THE JESUS AND MARY CHAIN PSYCHOCANDY
Amy Britton considers the cultural, musical and political importance of one of the great albums of the 1980s
The closing of 1985 was a great time for Scotland, securing a world cup place and unleashing one of their greatest musical acts on the world. There were also flickers of hope for the UK as a whole in the socio-political world, as the CBI called for the government to invest £1billion in unemployment relief, a move which would cut unemployment by 350,000. The latest MORI polls also showed Conservative and Labour support were almost equal at 36% - the future was not clear. How appropriate, then, that this aforementioned great band would make music which famously lacked clarity. This band was the Jesus and Mary Chain, who had already come to attention with Upside Down, the first ever release for the iconic Creation records.
Considering the wave of unemployment, they were perfectly qualified to provide a relevant soundtrack, given that the heart of the band, brothers Jim and William Reid, had spent five years on the dole. This was time well spent however, as it was used writing and recording, as well as constructing the moody gothic image of the band.
The early sound was fairly conventional, but the introduction of heavy walls of feedback marked them out. William Reid claimed we began using noise and feedback (because) we wanted to make records which sounded different. Early live shows continued this route of unconventionality - Jim Reids guitar was left out of tune, drummer Murray Dalglishs drum kit was limited to two drums, and bassist Douglas Harts bass had just two strings. To quote Hart, thats the two I use, what's the fucking point in spending money on another two? Two is enough. This was everything Thatcherite Britain was against - minimalism, unconventionality and a refusal to succumb to spending. However, the Conservative government itself was in as much chaotic disarray as the sounds of the Jesus and Mary Chain on 22nd November, Thatcher was urged by her MPs to call a general election for 1987, even though the deadline was not until 1988.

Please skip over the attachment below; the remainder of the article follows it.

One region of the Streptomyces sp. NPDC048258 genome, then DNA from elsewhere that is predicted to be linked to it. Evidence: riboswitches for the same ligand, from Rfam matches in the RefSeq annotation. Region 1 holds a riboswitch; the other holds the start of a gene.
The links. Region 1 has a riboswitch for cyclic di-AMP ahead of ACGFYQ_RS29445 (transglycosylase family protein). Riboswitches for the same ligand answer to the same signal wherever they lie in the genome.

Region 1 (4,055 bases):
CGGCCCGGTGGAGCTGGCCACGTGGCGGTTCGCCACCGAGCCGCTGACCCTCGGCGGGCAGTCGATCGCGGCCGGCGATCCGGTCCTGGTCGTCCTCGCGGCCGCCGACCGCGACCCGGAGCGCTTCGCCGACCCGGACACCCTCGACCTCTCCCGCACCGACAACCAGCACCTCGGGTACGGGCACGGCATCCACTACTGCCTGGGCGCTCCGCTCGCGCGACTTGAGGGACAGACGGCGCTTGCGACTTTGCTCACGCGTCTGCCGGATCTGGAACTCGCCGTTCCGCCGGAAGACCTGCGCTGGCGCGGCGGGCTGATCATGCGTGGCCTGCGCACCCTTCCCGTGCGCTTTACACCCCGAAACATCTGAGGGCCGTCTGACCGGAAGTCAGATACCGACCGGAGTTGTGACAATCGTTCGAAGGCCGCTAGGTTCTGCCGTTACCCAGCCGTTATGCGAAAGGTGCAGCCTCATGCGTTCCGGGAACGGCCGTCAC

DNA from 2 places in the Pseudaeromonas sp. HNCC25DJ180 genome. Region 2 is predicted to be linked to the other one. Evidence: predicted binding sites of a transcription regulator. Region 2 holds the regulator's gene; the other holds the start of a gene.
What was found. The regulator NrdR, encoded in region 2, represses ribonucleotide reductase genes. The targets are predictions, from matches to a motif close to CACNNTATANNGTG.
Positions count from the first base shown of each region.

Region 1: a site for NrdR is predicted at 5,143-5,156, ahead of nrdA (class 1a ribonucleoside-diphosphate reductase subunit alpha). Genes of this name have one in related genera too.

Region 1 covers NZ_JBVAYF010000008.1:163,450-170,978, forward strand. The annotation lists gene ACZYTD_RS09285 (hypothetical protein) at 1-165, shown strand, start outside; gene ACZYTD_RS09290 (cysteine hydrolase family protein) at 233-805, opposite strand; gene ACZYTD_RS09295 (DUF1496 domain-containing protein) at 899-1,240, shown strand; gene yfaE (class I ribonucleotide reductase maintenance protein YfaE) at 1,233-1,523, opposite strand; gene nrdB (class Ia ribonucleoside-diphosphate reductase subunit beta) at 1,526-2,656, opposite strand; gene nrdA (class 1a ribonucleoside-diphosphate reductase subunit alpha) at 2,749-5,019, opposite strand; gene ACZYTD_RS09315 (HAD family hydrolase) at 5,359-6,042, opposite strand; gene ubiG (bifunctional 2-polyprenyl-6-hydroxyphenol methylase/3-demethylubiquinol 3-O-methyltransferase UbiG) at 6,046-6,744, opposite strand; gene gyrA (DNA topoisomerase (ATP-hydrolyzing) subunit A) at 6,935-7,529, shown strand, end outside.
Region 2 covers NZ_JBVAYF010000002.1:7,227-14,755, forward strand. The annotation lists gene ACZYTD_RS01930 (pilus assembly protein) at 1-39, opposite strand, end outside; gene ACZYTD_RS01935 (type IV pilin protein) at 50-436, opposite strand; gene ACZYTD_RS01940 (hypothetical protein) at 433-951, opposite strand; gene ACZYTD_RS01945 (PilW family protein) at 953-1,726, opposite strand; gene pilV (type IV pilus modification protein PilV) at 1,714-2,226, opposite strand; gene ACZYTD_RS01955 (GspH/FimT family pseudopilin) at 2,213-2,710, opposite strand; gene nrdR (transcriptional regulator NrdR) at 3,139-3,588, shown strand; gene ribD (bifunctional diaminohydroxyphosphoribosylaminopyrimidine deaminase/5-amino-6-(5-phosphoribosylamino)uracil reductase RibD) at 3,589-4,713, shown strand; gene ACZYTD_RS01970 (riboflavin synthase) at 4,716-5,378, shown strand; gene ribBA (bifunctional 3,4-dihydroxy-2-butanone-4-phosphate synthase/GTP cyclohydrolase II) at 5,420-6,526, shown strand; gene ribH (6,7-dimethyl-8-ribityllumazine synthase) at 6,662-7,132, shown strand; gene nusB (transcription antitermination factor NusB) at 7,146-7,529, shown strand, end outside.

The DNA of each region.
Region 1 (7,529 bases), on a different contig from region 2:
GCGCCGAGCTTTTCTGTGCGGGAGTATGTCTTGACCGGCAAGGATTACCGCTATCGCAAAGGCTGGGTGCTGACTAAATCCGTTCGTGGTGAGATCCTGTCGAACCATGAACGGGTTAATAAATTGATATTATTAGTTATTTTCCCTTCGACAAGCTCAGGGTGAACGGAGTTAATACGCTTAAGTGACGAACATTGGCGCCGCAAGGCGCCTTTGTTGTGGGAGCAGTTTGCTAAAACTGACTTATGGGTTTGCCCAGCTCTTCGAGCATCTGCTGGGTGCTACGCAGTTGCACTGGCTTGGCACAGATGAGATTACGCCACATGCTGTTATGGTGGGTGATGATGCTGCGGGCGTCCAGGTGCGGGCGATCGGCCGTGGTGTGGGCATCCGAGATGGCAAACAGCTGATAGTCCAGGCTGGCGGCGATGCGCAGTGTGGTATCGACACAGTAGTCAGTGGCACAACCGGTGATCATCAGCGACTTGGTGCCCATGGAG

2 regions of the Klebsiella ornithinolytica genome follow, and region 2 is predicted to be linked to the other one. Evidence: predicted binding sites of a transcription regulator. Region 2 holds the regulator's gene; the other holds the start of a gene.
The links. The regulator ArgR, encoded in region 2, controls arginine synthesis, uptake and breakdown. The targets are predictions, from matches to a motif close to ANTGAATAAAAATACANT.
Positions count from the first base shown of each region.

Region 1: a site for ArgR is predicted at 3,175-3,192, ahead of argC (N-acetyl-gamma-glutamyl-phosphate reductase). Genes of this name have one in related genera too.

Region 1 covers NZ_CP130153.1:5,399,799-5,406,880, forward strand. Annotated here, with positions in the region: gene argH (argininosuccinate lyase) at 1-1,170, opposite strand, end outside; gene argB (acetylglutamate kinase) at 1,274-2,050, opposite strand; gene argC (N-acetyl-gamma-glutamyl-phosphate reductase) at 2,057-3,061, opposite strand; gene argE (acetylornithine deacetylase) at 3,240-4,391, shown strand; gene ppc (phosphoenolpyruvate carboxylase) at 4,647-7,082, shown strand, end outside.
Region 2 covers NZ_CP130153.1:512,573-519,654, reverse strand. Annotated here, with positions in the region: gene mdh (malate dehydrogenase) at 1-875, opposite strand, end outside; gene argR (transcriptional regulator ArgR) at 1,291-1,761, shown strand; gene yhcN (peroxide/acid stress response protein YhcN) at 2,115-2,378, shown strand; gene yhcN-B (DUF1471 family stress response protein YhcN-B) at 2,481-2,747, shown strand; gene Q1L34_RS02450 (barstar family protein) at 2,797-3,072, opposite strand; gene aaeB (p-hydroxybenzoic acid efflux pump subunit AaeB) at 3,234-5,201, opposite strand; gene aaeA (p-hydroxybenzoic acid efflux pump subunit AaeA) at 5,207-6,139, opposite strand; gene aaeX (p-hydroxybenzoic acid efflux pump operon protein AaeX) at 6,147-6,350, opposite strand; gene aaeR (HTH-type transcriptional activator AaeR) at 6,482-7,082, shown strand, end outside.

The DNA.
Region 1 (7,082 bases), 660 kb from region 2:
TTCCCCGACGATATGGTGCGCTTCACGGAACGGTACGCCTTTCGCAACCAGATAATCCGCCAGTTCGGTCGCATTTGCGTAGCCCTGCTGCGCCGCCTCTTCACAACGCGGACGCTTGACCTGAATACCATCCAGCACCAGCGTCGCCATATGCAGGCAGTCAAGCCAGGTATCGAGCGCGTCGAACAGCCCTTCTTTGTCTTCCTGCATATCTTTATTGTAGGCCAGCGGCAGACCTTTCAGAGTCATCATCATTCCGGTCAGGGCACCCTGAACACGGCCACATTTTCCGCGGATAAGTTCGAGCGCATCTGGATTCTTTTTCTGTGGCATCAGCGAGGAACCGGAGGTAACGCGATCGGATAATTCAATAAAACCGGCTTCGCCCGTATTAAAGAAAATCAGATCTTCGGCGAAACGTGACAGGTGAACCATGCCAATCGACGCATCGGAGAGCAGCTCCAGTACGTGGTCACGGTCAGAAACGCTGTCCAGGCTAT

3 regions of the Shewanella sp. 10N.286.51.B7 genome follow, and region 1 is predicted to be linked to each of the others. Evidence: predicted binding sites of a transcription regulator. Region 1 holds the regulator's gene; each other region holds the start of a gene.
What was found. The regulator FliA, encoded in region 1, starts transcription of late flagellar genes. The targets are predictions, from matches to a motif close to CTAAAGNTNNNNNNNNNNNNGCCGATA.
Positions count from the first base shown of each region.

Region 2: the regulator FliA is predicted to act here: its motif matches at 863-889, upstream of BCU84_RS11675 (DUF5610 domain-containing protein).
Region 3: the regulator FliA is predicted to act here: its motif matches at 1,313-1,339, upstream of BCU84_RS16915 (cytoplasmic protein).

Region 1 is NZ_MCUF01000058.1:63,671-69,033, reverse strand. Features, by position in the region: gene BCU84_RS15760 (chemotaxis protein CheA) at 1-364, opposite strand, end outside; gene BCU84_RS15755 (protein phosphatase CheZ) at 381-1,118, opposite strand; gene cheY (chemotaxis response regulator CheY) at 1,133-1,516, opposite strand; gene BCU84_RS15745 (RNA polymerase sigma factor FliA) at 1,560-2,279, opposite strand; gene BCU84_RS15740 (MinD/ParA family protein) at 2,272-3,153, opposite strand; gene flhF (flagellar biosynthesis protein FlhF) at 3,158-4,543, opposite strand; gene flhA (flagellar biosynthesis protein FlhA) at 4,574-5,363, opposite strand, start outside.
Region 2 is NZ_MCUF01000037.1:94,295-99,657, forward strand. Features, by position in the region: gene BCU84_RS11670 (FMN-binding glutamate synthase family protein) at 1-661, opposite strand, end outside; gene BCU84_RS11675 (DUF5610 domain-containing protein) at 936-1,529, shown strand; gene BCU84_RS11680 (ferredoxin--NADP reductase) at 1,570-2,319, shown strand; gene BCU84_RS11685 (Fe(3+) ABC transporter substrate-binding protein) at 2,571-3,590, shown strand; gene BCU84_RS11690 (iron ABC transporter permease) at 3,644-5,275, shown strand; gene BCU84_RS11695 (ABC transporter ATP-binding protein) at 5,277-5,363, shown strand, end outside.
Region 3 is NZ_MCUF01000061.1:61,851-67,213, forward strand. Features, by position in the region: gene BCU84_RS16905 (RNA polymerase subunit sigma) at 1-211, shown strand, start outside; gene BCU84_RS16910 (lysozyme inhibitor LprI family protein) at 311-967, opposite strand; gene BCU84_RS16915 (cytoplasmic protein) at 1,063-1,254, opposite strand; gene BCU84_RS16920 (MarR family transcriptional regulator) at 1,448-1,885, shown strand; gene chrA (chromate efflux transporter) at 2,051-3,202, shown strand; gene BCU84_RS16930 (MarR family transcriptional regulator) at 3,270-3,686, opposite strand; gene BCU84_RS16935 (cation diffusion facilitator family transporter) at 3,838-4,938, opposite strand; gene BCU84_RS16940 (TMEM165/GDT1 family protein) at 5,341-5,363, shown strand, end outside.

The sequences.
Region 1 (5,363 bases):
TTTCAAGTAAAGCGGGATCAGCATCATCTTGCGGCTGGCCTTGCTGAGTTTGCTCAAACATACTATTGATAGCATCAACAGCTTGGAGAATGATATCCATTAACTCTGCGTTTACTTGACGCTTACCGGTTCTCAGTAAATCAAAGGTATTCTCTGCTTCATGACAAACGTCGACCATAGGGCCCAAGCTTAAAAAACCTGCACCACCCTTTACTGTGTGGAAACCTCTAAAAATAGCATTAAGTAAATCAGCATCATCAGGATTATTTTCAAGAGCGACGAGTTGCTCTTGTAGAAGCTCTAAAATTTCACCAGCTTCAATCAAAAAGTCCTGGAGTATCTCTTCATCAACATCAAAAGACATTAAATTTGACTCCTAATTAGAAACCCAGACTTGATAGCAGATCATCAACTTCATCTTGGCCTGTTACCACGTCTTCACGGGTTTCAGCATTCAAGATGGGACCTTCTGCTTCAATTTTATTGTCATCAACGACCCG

The Jesus and Mary Chain were breaking all the rules, with their amphetamine-fuelled twenty minute gigs to small audiences. Events at the gigs quickly became exaggerated by the tabloid press The Sun claimed that their gigs descended into riots, and ran an article focusing on the drugs and violence aspects of the band, labelling them The New Sex Pistols. As with politics, the press was whipping up fear over the revolutionary once again. Liverpools council may have been hitting the headlines for its broad horizons, but other local councils were proving quite different to this as several banned the Jesus and Mary Chain from playing in their area.
In spite of the brilliance of the album, it was still the gigs which gathered the most attention, with Alan McGee saying of one particularly riotous gig, this is truly art as terrorism. Whilst the album is peppered with sweet imagery candy and honey the impact of this band in a world apparently frightened of progress was anything but a sugar coating.
From a future book on key albums of the Thatcherite age. Read Rosey's piece about The Jesus and Mary Chain in the R*E*P*E*A*T Book - details here